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This is just some of the terminology used to describe the different versions of journals articles during the stages of the publishing process. Unfortunately there are no universally agreed terms or definitions but those in common use are:
Pre-print – this is the pre-refereed and unpublished version of the paper that has been submitted for publication and has not yet been peer-reviewed.
Post-print – otherwise known as Author’s Final Version, Author Accepted Manuscript – this is the author’s version of the manuscript that has been peer-reviewed and accepted for publication. It incorporates any changes or corrections required and has been revised by the author.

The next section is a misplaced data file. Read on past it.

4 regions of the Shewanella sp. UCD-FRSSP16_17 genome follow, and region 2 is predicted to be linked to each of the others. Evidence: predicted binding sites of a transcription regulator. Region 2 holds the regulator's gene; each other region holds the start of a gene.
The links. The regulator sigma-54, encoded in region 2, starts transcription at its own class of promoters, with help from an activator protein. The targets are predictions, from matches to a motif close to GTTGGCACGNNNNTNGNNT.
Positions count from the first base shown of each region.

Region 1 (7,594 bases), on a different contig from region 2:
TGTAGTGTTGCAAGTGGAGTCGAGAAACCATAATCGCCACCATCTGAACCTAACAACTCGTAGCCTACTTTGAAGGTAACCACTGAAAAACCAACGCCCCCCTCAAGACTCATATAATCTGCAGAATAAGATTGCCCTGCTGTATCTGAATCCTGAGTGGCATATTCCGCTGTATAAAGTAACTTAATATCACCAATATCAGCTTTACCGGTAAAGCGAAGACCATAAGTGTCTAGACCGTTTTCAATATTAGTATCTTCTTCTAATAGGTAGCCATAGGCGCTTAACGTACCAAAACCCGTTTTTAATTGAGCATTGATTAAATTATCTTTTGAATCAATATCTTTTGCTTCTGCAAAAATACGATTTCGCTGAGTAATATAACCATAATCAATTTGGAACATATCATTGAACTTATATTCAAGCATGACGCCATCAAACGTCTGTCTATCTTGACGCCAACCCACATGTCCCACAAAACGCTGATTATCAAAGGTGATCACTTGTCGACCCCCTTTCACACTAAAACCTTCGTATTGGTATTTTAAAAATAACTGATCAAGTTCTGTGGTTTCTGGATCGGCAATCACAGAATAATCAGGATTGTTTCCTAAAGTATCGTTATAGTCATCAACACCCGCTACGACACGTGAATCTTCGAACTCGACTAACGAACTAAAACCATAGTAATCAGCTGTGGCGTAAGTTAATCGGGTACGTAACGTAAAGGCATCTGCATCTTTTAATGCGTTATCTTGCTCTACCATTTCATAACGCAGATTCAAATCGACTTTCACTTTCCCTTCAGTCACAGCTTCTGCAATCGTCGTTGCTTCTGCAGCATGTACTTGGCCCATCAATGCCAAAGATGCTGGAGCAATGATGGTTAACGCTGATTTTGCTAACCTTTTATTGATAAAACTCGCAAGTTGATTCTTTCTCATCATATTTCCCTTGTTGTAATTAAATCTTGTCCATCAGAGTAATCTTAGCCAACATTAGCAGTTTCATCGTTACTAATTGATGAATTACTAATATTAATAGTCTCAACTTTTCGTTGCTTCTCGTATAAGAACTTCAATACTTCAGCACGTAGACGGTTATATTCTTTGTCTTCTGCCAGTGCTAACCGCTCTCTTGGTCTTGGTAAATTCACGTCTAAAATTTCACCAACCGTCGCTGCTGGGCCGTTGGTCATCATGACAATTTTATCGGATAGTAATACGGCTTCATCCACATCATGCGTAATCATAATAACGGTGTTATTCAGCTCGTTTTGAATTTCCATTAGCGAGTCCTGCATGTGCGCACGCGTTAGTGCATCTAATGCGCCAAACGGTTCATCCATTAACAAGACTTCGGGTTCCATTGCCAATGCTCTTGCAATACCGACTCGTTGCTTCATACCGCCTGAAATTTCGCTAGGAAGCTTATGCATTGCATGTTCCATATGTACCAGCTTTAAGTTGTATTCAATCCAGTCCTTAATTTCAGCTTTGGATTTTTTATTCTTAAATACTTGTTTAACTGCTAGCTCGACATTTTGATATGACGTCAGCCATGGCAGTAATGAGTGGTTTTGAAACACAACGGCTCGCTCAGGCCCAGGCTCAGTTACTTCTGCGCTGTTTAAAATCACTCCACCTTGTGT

Publisher’s version – otherwise known as Publisher PDF, Version of Record, Published Journal Article – this is the final version of the article as it appears in the journal, incorporating any copy editing, layout and typesetting done by the publisher.
It is recommended that you create and keep your own copies of these different versions of your research. Advice on managing personal versions can be found in the LSE Version Toolkit (400K PDF).